Consider a "bump surface" which looks like the following:

Such a surface is rotationally symmetric, $C^2$-smooth, has positive curvature in the middle and negative curvature along the ring (the orange region in the picture). I don't really care what happens past that (it could flatten out, or oscillate, etc.)

Here are two examples, as surfaces of revolution in $\mathbb R^3$ in cylindrical coordinates:

$z(r) = e^{-r^2/2}$ and $z(r) = \tfrac{2}{\pi} \cos(\tfrac{\pi}{2} r)$.

I need to do some Riemannian geometry on a bump surface; in particular, analyze a Jacobi field along a radial geodesic $\gamma$. I don't care what bump surface I use; it only has to feature both positive and negative curvature. For any surface of revolution, it's easy to write down a formula for the scalar curvature $K$ (see p. 142 of McCleary's *Geometry from a differentiable viewpoint*), and the Jacobi equation takes the form $J'' + KJ|\dot\gamma|^2 = 0$. Thus, if the scalar curvature has a simple form, then the Jacobi equation should be easy to solve. In the case of these two examples, the scalar curvature isn't particularly pretty, hence analyzing the Jacobi equation is difficult (though not intractable).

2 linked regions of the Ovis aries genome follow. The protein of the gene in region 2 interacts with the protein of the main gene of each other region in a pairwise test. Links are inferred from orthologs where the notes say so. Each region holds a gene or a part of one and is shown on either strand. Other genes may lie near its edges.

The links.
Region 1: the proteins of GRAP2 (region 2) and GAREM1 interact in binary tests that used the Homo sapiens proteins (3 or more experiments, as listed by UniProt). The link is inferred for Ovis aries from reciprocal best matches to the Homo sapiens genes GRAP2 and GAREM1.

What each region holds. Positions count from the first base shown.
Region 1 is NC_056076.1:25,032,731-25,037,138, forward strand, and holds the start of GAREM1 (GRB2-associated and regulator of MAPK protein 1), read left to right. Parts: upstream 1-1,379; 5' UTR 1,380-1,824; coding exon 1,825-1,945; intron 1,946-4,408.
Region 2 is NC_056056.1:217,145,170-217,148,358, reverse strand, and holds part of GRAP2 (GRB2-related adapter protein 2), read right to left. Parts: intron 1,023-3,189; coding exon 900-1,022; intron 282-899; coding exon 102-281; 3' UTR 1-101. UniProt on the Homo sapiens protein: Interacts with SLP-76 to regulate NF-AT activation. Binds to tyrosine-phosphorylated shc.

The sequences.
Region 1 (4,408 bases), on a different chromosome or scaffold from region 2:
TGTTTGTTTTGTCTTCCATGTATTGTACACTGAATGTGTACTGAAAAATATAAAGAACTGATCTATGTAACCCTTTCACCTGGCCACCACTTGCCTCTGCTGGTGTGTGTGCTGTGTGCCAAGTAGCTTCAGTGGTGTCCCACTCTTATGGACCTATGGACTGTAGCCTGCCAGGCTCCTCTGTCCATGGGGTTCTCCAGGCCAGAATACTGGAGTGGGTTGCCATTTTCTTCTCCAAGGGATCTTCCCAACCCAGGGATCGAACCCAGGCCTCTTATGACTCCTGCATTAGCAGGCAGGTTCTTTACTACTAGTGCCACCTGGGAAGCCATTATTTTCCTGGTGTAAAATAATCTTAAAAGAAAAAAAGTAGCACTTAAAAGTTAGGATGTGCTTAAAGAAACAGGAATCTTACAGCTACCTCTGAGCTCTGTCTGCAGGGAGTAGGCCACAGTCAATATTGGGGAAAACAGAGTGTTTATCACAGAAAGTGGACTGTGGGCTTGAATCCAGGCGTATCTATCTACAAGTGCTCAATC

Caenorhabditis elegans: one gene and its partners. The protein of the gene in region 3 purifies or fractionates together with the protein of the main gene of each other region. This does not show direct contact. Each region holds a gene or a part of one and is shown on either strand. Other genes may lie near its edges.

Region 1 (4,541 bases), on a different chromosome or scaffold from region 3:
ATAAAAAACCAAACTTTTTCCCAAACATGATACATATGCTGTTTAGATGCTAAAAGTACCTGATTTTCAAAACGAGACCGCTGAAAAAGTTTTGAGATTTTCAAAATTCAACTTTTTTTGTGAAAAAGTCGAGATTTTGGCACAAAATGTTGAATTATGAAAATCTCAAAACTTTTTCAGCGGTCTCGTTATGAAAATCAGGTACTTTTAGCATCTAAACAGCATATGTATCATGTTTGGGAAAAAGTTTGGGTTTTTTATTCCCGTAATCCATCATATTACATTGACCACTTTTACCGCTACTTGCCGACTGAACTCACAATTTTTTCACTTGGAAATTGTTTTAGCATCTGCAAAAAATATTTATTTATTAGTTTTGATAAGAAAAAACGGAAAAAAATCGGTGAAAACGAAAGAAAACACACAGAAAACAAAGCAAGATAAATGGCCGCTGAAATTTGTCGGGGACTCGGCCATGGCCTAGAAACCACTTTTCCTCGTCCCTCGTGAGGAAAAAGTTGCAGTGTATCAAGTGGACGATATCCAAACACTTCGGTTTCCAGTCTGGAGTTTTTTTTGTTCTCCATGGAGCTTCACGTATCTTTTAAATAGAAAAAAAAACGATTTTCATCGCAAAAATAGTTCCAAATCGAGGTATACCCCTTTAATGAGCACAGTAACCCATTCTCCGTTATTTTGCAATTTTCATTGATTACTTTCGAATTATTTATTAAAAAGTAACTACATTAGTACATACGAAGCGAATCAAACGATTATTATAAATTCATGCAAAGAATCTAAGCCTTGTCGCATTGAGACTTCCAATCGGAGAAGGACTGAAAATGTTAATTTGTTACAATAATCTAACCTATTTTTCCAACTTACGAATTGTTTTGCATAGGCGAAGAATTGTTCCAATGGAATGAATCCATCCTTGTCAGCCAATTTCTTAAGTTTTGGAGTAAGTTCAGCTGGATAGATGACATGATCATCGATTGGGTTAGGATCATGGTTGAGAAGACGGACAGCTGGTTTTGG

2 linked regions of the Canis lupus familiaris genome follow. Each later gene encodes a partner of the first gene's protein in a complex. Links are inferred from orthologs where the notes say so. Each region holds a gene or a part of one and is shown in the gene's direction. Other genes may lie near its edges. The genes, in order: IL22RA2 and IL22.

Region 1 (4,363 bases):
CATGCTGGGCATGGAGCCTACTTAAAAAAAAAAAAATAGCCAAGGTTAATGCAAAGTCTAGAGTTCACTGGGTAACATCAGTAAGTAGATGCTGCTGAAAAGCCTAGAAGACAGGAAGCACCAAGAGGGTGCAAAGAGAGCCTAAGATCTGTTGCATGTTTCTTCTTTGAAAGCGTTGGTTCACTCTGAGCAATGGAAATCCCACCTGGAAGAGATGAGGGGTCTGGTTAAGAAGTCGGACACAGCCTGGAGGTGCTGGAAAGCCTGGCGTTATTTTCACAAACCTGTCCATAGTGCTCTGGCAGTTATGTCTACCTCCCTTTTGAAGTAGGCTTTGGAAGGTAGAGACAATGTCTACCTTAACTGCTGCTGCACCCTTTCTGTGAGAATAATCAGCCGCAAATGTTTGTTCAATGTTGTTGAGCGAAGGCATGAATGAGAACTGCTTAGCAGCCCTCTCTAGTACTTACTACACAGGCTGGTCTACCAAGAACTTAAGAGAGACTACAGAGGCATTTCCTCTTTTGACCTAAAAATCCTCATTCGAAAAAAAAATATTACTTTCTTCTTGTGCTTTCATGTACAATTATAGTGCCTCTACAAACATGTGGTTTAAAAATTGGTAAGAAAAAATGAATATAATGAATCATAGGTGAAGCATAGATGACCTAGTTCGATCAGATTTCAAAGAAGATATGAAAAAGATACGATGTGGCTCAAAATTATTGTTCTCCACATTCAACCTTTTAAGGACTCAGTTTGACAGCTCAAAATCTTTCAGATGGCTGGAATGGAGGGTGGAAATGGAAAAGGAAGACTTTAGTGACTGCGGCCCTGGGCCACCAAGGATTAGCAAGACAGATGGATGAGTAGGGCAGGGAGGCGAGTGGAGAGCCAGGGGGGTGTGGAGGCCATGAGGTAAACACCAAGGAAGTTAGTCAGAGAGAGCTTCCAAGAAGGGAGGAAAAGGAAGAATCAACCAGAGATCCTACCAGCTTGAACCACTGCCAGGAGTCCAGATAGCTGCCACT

My question to the MathOverflow community: is there a better bump surface than the two examples I gave above, for which the scalar curvature has a particularly simple form?

**Edit:** The curvatures for the surfaces given above are

$K(r) = \frac{2 (1 - r)}{(e^{r^2/2} + r^2 e^{-r^2/2})^2}$ and $K(r) = \frac{\pi \sin(\pi r)}{2 r (1 + \sin^2(\pi r/2))^2}$,

respectively. As you can see, they're not the worst expressions possible, but they're also not as simple as I'd like them to be.